POP ART: Episode 19, Finding Nemo/The Searchers


“That’ll be the day.” Concerned about your kids these days? Wondering about their safety? Just how far would you go to keep them safe? Who would you rather come after you if you are abducted? Ethan Edwards or Marlin? The perfect time for Episode 18 of Pop Art, the podcast where my guest chooses a movie from popular culture and I’ll select a film from the more art/classic side of cinema with a connection to it. This time, my guest, blogger and film reviewer Drew of Drew’s Movie Reviews, has chosen the Pixar/Disney animated classic and ironic fish out of water film Finding Nemo, while I have chosen the John Ford/John Wayne classic western The Searchers, both with adults who are looking for abducted children. And here we answer such questions as: Why were Albert Brooks and Ellen DeGeneres cast in the movie? What makes Pixar movies so special? What makes The Searchers a great movie…or is it one? How does the Batcave come into all this? Why was the shark named Bruce? Should Andy Serkis get an Oscar? How many Hitchcock references can you name? And what is John Wayne’s real name?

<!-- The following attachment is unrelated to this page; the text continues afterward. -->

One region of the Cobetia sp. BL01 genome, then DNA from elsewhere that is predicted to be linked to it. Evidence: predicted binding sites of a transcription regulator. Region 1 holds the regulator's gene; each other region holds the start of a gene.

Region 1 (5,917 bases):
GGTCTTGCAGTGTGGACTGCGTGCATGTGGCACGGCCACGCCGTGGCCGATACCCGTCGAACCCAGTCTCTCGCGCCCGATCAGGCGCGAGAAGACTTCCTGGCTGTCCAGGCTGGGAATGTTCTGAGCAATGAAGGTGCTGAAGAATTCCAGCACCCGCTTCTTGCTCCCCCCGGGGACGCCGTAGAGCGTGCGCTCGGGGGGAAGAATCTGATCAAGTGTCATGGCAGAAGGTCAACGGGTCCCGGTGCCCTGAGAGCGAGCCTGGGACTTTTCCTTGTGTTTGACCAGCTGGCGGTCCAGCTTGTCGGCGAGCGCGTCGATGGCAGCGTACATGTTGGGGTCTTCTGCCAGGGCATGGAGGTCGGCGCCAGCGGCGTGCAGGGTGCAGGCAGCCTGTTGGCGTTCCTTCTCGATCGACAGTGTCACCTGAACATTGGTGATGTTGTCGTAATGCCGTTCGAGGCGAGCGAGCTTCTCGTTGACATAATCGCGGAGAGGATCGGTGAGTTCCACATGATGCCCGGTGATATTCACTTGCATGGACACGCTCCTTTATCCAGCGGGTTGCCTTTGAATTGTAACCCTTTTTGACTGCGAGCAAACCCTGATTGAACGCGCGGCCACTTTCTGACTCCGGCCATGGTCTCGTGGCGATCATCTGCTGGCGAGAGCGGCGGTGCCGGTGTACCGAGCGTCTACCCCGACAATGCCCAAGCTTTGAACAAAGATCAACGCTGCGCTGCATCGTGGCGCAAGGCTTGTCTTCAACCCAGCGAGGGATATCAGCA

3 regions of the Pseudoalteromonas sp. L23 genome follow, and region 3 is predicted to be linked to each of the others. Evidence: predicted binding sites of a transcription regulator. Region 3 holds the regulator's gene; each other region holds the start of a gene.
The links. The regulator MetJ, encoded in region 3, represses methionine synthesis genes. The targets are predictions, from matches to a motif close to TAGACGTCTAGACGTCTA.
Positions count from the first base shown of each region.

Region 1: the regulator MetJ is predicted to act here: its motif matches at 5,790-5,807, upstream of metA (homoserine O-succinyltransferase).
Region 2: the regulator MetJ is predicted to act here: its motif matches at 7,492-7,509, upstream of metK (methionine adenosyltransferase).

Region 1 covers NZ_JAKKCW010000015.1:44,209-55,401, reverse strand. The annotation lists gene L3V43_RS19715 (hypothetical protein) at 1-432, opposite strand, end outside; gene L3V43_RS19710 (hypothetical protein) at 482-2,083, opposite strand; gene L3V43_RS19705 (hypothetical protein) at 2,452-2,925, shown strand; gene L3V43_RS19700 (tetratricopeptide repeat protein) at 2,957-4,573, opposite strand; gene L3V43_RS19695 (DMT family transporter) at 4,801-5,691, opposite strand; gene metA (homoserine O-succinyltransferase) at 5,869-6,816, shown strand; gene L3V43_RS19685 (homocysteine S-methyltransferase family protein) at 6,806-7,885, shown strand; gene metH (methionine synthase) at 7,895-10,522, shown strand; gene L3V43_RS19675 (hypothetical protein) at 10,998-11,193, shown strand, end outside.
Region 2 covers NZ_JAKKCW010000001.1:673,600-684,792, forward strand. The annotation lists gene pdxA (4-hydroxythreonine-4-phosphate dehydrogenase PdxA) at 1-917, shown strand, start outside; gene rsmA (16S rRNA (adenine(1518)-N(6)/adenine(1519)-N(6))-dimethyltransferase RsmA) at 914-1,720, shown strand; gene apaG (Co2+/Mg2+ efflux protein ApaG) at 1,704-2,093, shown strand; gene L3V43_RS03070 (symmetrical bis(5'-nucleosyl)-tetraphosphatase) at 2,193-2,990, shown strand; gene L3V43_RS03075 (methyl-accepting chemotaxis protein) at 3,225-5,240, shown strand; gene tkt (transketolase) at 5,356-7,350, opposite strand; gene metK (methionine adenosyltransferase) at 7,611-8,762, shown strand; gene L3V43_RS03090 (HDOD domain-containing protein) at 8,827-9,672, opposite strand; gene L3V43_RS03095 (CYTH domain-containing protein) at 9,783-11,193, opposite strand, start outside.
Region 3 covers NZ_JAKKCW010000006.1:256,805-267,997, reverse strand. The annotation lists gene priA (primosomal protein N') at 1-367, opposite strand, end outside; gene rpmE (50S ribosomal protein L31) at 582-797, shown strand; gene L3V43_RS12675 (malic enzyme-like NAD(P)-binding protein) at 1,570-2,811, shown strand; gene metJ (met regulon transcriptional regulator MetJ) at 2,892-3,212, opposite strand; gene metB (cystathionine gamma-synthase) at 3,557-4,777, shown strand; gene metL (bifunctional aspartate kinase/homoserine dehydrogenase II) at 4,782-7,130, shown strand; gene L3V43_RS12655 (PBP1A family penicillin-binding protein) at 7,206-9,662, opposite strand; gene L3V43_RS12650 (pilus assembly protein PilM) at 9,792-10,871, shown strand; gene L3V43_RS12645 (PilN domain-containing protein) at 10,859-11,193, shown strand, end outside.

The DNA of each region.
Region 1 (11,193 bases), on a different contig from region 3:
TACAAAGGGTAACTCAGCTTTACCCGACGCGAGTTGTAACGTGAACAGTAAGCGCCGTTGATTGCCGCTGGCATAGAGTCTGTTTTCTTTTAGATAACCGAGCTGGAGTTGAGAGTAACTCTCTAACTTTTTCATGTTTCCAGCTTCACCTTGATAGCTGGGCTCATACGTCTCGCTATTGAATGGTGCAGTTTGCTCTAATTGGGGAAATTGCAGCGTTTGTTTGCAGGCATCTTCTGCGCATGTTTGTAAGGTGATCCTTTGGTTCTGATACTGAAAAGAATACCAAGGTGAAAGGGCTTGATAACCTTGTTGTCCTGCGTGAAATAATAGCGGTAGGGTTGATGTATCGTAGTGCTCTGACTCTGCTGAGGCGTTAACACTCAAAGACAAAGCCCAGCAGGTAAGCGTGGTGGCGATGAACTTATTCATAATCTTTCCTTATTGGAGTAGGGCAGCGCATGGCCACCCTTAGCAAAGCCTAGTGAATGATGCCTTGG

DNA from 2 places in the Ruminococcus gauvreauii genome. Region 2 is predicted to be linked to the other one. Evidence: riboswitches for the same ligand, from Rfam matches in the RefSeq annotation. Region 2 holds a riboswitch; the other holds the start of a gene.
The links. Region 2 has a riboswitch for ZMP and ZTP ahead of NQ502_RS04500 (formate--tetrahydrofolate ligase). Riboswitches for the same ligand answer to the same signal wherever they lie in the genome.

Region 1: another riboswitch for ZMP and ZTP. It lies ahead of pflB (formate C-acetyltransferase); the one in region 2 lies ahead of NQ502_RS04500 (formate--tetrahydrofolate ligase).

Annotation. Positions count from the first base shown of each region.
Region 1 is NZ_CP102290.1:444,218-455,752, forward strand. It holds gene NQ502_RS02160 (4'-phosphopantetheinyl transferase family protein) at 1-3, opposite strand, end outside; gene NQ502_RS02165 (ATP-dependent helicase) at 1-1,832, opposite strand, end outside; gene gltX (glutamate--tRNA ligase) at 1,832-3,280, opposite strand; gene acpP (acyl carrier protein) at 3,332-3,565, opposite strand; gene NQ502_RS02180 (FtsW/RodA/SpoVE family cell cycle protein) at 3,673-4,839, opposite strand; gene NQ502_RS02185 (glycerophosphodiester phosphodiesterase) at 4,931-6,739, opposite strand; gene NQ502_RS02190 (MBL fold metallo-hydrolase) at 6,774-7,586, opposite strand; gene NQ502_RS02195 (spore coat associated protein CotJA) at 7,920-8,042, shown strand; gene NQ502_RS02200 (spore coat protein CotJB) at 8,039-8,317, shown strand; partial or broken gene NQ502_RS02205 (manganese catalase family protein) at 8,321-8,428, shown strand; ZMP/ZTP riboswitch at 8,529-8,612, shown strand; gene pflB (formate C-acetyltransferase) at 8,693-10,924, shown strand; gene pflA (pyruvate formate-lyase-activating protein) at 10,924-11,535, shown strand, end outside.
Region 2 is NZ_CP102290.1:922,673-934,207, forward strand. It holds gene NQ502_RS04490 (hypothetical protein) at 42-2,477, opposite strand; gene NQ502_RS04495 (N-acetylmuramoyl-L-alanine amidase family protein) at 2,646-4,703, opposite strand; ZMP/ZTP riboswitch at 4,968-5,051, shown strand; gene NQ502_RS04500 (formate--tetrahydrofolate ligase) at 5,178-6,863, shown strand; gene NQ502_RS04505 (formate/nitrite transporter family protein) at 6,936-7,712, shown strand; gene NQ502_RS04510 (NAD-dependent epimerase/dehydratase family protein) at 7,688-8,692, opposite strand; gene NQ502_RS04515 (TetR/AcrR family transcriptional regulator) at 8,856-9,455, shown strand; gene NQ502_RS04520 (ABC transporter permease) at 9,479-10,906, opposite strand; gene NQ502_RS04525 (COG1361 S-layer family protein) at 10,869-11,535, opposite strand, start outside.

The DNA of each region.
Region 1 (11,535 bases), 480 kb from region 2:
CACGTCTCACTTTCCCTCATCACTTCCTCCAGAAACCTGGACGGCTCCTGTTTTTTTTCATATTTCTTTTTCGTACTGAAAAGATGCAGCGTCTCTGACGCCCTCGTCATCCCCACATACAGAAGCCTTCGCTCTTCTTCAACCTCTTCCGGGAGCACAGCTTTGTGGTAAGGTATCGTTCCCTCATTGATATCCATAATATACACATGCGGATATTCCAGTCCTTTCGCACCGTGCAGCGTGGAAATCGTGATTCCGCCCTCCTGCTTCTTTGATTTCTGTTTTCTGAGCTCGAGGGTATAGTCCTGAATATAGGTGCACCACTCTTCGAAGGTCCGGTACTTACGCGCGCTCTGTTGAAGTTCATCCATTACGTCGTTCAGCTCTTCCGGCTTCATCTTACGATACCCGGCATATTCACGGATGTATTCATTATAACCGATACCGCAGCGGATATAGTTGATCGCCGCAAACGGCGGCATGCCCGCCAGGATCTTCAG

Meanwhile, listen to other episodes as well as comment on and follow ON ITUNES AND PODOMATIC. https://podcasts.apple.com/us/podcast/pop-art/id1511098925 and https://hcasner65579.podomatic.com/, as well as iheartradio: https://www.iheart.com/podcast/269-pop-art-65365716/, Sticher: https://www.stitcher.com/podcast/pop-art Spotify: https://open.spotify.com/show/5jX4noVGArDJdmcFtmrQcGm , Anchor: https://anchor.fm/howard-casner, Google Podcasts: https://podcasts.google.com/?feed=aHR0cHM6Ly9hbmNob3IuZm0vcy8xZWI4N2NmYy9wb2RjYXN0L3Jzcw , Breaker: https://www.breaker.audio/pop-art, Pocketcasts: https://pca.st/vfjqj6j6, Radiopublic: https://radiopublic.com/pop-art-GExxNb

Previous episodes: Raiders of the Lost Ark/The Treasure of the Sierra Madre; Goldfinger/The Spy Who Came in From the Cold; Monty Python and the Holy Grail/The Seventh Seal; The Great Escape/A Man Escaped; Best in Show/Series 7: The Contenders; Robocop/THX 1138; Singin’ in the Rain/Irma Vep; Star Wars/The Hidden Fortress; The Omen/Village of the Damned; Aliens/Attack the Block; Adaptation/Sunset Boulevard; Die Hard/District B13; American Psycho/Repulsion; Dumb and Dumber/Too Late For Tears; Get Out/Upstream Color; Galaxy Quest/The Seven Samurai; Face/Off/Mulholland Drive; The Karate Kid/Let the Right One In.